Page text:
Wanaka Sun column by dog behaviourist Leone Ward
Often I go to a behaviour consult with a family where the puppy/dog they have chosen is not suited to the family or their lifestyle. When choosing a dog, it’s important to look beyond superficial attraction to make the right choice for your family.
This can be tricky because we are often swayed by the wrong things. We look at how cute they look, or that they are small or large without understanding temperament, breed tendencies, exercise and training requirements.
Before you rush in, research potentially suitable breeds and, if you can, spend time with the kind of dog you are considering. Explore breed characteristics and talk to family and friends who own dogs. Here are some key things to consider.
Consider family dynamics: is a baby on the cards, or might an elderly relative come to stay? Under-fives need careful supervision with any dog, but some breeds are more comfortable around children.
Some dogs have a stronger prey or chase instinct and young children running around squealing in excitement can lead to a chase and often end in a bite.
Dogs need space to move from room to room and even small dogs, such as Jack Russell Terriers, need lots of space as they are so active.
Section space can be smaller but consider proximity to neighbours, barking issues if they are left alone or people walking past. Some dogs can become quite territorial or have fear issues and will bark at any movement they can see.
This is Aja. She was just told she's a good dog. Suspicions confirmed. 13/10 would tell again pic.twitter.com/lsPyyAiF1r— WeRateDogs™ (author) (@dog_rates) June 22, 2017
Breed characteristics can be revealing – so do your homework. Consider where a breed originates, the climate it is used to and most importantly the job it was bred to do.
All dogs need exercise and daily interaction with their owners, and do not like being left alone for long periods. A dog that is bored, stressed or frustrated can become very destructive. Working breeds, including the German Shepherd and Golden Retriever, need plenty of exercise, as do many terriers and even toy breeds need daily walks.
Some breeds are more responsive to training than others – for example, Labradors, and Golden Retrievers are instinctively compliant, and Poodles learn things very quickly. But people often mistakenly think that large breeds need more training than small ones. That’s probably because people tend to be more lenient with small dogs.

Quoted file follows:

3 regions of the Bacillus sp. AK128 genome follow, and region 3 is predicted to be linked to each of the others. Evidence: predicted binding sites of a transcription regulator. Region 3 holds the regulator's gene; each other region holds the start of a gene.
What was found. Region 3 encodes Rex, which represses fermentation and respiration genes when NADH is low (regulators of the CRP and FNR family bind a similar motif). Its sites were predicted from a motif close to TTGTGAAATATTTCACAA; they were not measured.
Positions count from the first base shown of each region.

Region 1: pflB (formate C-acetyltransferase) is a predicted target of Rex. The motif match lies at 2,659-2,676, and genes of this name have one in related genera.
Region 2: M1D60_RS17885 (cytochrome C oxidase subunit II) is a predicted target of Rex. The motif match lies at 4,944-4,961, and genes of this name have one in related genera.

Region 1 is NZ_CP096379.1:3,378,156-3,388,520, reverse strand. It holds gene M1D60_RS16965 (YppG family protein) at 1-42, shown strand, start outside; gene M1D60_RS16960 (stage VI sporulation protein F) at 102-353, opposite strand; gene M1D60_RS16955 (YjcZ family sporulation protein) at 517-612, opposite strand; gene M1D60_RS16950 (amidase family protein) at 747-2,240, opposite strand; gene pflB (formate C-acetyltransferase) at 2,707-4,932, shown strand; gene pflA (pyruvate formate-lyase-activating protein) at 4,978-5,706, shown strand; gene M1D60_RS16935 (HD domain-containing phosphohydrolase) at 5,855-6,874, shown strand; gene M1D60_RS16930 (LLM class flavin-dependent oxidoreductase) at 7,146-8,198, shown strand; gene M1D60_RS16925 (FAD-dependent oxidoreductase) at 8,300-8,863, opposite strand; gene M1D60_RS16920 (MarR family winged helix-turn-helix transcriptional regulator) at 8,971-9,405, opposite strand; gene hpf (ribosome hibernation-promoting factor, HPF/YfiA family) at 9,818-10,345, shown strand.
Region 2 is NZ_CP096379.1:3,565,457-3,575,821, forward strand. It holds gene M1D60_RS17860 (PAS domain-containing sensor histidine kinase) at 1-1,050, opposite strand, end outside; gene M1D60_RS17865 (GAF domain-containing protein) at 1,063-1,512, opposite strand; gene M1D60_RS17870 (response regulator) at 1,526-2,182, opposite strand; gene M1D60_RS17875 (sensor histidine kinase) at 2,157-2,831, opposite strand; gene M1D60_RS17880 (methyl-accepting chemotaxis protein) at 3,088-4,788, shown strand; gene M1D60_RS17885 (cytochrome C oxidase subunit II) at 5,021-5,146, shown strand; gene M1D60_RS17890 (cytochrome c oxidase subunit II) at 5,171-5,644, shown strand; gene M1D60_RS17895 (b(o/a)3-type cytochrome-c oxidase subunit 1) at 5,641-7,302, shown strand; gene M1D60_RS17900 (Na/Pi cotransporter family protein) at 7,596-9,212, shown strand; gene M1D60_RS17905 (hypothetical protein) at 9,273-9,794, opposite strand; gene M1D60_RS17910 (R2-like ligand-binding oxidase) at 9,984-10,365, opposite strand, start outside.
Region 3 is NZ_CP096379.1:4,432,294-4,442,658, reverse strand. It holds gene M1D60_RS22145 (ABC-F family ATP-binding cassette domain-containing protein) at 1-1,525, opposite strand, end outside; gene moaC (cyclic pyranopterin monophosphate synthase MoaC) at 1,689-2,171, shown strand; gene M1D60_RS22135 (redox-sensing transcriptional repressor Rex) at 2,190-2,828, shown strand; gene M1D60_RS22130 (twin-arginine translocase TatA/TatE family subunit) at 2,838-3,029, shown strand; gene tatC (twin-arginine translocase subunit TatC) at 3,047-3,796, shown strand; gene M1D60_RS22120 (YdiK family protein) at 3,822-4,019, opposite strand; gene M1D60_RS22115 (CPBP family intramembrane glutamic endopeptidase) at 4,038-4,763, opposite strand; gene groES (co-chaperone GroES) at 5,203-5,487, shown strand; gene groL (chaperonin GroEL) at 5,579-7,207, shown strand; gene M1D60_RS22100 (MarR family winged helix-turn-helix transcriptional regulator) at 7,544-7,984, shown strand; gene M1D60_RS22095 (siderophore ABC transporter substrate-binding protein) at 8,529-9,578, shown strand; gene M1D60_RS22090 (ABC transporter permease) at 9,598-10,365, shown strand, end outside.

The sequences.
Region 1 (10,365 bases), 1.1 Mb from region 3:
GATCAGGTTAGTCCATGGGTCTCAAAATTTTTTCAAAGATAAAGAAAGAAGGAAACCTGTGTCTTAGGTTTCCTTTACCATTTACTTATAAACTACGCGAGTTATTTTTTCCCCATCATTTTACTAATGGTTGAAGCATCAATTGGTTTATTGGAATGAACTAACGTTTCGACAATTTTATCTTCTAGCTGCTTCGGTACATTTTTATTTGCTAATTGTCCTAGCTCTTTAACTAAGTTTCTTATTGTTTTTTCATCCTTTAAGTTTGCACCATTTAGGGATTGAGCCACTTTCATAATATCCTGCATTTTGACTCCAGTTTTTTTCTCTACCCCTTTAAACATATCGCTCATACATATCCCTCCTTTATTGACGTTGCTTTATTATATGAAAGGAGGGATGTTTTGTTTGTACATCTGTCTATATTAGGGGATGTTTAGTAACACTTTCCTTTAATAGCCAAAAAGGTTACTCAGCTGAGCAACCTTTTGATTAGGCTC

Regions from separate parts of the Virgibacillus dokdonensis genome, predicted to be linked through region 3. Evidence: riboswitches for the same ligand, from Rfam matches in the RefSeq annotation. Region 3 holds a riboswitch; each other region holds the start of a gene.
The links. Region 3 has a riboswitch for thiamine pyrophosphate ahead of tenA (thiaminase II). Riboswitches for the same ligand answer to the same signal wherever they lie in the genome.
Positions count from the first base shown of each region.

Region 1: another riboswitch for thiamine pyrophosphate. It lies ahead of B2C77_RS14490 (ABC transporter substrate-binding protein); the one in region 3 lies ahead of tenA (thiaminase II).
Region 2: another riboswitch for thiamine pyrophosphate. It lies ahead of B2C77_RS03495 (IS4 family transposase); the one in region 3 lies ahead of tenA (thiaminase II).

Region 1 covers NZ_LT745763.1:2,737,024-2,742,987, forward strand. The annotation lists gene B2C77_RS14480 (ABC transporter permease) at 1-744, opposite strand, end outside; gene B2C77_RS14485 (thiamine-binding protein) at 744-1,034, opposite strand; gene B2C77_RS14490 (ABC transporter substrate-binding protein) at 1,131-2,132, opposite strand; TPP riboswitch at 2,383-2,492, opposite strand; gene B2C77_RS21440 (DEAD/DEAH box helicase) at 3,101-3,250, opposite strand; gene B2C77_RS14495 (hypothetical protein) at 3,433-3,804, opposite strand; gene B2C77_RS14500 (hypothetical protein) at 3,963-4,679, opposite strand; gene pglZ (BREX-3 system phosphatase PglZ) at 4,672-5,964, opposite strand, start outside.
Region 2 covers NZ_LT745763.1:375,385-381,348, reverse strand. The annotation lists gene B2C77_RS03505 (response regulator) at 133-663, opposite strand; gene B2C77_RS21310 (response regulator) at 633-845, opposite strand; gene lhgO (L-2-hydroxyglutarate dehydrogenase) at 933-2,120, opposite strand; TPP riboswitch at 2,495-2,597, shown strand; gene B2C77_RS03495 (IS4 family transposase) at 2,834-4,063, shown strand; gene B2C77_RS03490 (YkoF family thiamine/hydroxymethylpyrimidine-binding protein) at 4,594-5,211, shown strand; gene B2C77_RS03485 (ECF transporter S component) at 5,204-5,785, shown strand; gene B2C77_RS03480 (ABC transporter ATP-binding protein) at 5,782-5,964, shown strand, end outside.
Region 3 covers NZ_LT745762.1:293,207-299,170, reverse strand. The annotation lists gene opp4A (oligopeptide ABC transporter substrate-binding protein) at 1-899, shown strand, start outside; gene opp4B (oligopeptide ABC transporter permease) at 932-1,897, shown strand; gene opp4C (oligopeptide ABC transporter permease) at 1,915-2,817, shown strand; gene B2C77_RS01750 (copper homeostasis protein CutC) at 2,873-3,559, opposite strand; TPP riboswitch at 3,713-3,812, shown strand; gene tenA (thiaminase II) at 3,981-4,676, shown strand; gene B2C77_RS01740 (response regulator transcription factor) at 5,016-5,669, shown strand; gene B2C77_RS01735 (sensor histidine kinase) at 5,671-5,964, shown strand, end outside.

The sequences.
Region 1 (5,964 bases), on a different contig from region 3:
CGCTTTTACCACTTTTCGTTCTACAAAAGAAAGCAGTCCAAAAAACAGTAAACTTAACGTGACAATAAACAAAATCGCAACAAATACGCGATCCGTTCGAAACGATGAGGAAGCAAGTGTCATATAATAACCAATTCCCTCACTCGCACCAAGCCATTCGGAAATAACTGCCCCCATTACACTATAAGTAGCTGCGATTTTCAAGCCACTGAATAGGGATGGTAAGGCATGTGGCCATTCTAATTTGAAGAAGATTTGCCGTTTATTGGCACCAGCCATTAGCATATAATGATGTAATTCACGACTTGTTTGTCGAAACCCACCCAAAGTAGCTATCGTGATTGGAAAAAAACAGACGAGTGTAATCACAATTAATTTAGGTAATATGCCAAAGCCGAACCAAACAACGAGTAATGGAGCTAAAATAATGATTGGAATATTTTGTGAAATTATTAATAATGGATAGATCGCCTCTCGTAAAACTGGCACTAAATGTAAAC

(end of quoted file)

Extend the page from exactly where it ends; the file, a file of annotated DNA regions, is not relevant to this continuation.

A small dog nipping someone is often considered “not a big deal” but if that were a Rottweiler it would be considered totally unacceptable. Of course, it is unacceptable for any dog to nip and should be addressed very quickly.
Once a dog becomes an adult, it’s very difficult to change bad habits and you could easily find yourself being ruled by an aggressive small dog. Training is vital from the time you bring your puppy home and consistency is the way to get results.
An “outside” dog is usually not trained as well as it does not have the interaction with family and is not expected to learn social rules.
If you want a dog to be outside all the time and you are not out there with them in that environment (e.g. farming) then reconsider getting a dog. They are social animals and desire our company. It’s often a lonely life for an outside family dog.
Some non-moulting breeds include Maltese, Yorkshire terrier, Miniature Schnauzer, Poodle and Shih-tzu. If a family member is allergy-prone, choose a breed with a coat that is “hairy” rather than “furry”.
As strange as it sounds, if you are house-proud, you might be better with a long-haired breed. Long hair sheds, but is easily removed with a daily vacuum. Short hair, on the other hand, will weave itself into clothes and upholstery and can become impossible to remove.
Whatever dog you choose make sure it suits your family, take full responsibility, don’t expect children to train a dog and remember a dog is for life, so let’s make sure you and your dog have the very best relationship.
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